In Shobogenzo Ikka-no-myoju (One Bright Pearl). Dogen Zenji introduces a story of a Chinese Zen master, Gensha Shibi (Xuansha Shibei, 835-908). One day Gensha, while he was still a student, was leaving his teacher's monastery to visit other masters. Shortly after he left the temple, he stubbed his toe on a stone. As it bled with terrible pain, he suddenly had a deep insight and said, " This body is not existent. Where does this pain come from?"
When we study Mahayana Buddhism we learn that our body is just a collection of five skandhas and that it is empty and does not really exist. Still, when we injure even a tiny part of it like our toe, we have terrible pain. If the body is empty, where does the pain come from? This is not a "question" for Gensha, but a realization of reality. To see the emptiness of all beings, or the five skandhas as our body and mind, is exactly the same as seeing the ocean as just the one circle. No individual, independent, fixed entity is there. Still we have pain and the pain is so real, fresh and immediate that we need to take care of it somehow. Each pain comes from emptiness but each pain has its own causes and conditions. We need to figure out what is the cause of each particular pain and how to take care of it. Just seeing the emptiness or oneness of all beings does not work. Even though it's true that seeing the ocean as one circle is to see that the entire ten-direction world is one bright pearl (as Gensha said after he became a Zen master.) But within the one bright pearl, there are many different kinds of pain that people suffer. Each pain has different cause and needs a different cure. We need to study each pain one by one.
As Dogen Zenji experienced on his voyage to China, within one circle of the ocean, he did not have only beautiful, peaceful days, he also had stormy days. Dogen suffered from diarrhea on the ship, yet when a storm came up and people on the ship made a great fuss, he forgot about the sickness and it went away. When we have a larger and more serious problem, we sometimes forget our smaller problems and somehow they go away. Each of us may have had this kind of experience. But such a thing does not always occur. In our actual lives, we experience many different kinds of situations and depending upon our karmic conditions we interpret each experience and condition in many different ways. Most often we make a story in which we are the main subjects.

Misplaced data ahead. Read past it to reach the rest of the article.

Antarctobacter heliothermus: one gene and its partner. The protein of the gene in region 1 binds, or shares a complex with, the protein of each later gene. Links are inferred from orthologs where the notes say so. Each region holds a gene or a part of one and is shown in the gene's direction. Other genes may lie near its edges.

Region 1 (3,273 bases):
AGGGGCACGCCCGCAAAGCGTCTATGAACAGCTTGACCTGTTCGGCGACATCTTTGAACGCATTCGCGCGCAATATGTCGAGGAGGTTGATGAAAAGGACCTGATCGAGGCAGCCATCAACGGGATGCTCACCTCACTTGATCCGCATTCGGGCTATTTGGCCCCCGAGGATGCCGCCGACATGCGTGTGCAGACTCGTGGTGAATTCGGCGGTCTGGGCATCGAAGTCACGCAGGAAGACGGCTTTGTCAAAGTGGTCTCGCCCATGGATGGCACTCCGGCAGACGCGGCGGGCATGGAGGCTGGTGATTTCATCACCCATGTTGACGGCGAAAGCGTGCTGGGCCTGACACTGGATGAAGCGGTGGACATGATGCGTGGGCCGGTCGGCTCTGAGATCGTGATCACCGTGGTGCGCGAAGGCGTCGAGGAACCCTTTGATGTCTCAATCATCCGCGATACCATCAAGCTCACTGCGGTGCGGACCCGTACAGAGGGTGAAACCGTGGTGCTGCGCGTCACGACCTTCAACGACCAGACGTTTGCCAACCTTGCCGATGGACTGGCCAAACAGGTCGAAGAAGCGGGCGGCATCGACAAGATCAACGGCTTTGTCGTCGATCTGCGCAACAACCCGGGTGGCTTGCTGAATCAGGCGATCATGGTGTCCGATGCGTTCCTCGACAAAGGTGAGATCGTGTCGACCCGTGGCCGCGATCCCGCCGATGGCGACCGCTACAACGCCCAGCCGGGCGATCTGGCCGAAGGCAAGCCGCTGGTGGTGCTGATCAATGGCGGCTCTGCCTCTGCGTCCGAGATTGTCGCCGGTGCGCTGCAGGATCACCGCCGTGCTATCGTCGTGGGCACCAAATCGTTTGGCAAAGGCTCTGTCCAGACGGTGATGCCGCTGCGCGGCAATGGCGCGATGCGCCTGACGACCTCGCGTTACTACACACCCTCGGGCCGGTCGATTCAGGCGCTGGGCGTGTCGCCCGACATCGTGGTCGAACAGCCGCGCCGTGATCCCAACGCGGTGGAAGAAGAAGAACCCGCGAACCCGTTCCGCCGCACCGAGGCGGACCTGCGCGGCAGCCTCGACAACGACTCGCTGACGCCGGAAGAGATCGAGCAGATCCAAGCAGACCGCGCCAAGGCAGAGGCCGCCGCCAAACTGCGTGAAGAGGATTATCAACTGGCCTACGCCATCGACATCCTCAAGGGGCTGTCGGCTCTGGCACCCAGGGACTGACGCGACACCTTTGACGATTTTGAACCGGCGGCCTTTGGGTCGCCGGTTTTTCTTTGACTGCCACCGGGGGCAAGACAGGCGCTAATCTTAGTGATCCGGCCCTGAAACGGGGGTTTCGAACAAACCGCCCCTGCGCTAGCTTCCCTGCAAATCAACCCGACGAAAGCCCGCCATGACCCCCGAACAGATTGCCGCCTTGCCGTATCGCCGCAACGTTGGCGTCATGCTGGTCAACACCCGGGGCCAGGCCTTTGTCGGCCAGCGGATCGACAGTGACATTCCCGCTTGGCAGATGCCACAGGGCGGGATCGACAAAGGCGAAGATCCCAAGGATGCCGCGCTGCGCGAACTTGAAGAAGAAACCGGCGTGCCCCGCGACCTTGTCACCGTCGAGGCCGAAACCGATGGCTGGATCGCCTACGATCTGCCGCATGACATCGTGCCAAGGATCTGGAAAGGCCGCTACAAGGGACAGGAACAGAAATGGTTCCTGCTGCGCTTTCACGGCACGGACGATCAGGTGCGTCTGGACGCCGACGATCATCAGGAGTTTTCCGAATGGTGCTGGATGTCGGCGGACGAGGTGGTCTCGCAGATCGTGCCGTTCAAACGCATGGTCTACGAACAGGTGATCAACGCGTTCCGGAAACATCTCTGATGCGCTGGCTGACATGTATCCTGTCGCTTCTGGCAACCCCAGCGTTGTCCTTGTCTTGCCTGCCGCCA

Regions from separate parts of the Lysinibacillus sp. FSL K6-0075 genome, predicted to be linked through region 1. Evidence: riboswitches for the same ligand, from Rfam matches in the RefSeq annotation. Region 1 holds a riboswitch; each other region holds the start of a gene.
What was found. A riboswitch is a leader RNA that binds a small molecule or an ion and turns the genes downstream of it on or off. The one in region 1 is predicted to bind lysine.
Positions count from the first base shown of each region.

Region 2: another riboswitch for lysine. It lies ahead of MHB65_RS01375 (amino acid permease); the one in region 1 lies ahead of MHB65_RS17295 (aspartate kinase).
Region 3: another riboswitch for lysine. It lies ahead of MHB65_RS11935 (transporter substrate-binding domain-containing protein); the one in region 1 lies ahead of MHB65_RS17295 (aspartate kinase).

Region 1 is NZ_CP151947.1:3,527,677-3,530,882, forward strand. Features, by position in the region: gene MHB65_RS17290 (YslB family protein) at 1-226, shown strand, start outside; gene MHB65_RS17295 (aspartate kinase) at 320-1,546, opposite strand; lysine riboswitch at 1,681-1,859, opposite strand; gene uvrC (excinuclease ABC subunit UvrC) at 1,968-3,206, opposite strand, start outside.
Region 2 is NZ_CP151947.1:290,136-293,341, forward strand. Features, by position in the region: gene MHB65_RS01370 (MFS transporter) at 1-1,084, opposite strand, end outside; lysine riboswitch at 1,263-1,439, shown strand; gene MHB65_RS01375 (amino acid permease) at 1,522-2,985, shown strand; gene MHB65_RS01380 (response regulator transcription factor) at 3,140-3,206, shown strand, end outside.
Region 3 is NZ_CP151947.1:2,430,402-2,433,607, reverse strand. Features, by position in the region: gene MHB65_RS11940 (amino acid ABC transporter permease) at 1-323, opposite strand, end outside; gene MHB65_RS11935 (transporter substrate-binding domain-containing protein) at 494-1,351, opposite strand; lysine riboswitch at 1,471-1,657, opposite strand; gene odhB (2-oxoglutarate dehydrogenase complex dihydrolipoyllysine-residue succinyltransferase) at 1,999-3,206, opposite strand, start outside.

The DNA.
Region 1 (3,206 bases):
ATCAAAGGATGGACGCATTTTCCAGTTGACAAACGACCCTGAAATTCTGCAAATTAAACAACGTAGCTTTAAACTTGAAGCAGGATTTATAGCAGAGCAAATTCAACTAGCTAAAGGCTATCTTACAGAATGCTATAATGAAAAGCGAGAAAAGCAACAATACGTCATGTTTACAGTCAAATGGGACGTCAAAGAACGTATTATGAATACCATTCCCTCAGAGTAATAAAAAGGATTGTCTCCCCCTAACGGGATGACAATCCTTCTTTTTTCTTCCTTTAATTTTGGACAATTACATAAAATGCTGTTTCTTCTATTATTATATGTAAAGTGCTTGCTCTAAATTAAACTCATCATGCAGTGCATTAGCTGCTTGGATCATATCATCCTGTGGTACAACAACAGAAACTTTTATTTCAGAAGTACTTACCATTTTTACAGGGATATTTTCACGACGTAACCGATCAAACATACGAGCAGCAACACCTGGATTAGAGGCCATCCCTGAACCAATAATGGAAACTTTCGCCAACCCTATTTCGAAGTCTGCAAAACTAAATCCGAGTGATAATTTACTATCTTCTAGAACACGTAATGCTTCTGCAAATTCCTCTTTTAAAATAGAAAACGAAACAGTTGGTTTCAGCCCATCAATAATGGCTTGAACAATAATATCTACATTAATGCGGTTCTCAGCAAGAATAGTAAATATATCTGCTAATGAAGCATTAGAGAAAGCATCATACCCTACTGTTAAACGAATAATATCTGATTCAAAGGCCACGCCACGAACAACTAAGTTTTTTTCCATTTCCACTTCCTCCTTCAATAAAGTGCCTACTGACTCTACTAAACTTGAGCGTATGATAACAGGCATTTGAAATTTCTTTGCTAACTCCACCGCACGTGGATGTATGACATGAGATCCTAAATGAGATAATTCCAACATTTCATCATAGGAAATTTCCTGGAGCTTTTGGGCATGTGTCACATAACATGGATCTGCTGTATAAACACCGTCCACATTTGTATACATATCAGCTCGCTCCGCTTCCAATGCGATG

It is right here in the middle of our story where we need to keep our eyes open and try to examine the myriad beings, and ourselves very closely in order to study the reality of interdependent origination. We should try to see reality with fresh eyes; without grasping our fixed ideas or a system of values that we have created from our previous experiences.
We only see or grasp as far as the power of our eye of study and practice can see. I have been practicing zazen and studying Dogen Zenji's teachings more than thirty years, from the time I was nineteen years old, through my twenties, thirties, forties, and now, my fifties. In each stage of my life, the power of my eye of study and practice has been changing so that the scope I can see and grasp has been changing. On one hand, I feel the longer I practice and study, the more I can see myself and things around me deeply. On the other hand, I feel that I am losing the energy to change myself, and the situations I am involved in. I don't think it is appropriate to say I am improving and growing or I am losing energy and backsliding. Both are true and both are not true. Though I did not have deep understanding when I was 19, I think I was much more sincere in my practice. When I was young, I was young. When I am in my fifties, I am just in my fifties. I am getting older and older, and my condition inside and outside my self will always be ceaselessly changing. At any stage, I will try to be honest and keep practicing and studying endlessly. There is no time I graduate from this practice. On the day, my teacher Uchiyama Roshi died, he wrote a poem on his diary and said that it finally fully expressed what he wanted to say. He kept studying, practicing, and trying to express his dharma in even a little bit better than the day before, until the day he died when he was 86 years old.
The one-circle as the Logo of Zen
In Shobogenzo Bussho (Buddha-Nature) Dogen wrote about his experience at a Chinese Zen Monastery. On a wall of a walkway, he found the painting of a one-circle. He asked what did the circle mean? The guiding monk said that it was a painting of Nagarjuna manifesting the form of a round moon. Later on, Dogen discussed about the story of Nagarjuna in the same chapter. I think the story of Nagarjuna was the origin of the one-circle. When Nagarjuna sat in zazen, his physical form disappeared and people only saw the form of a round-moon. Dogen criticized the painting on the walkway and said, if they wanted to paint Nagarjuna's form of a round-moon, they should just paint Nagarjuna's sitting as we usually do. Dogen was a very unique Zen Master and probably did not care about being a "Zen Master" anyway.Dogen Zenji’s Genjo-koan Lecture (10)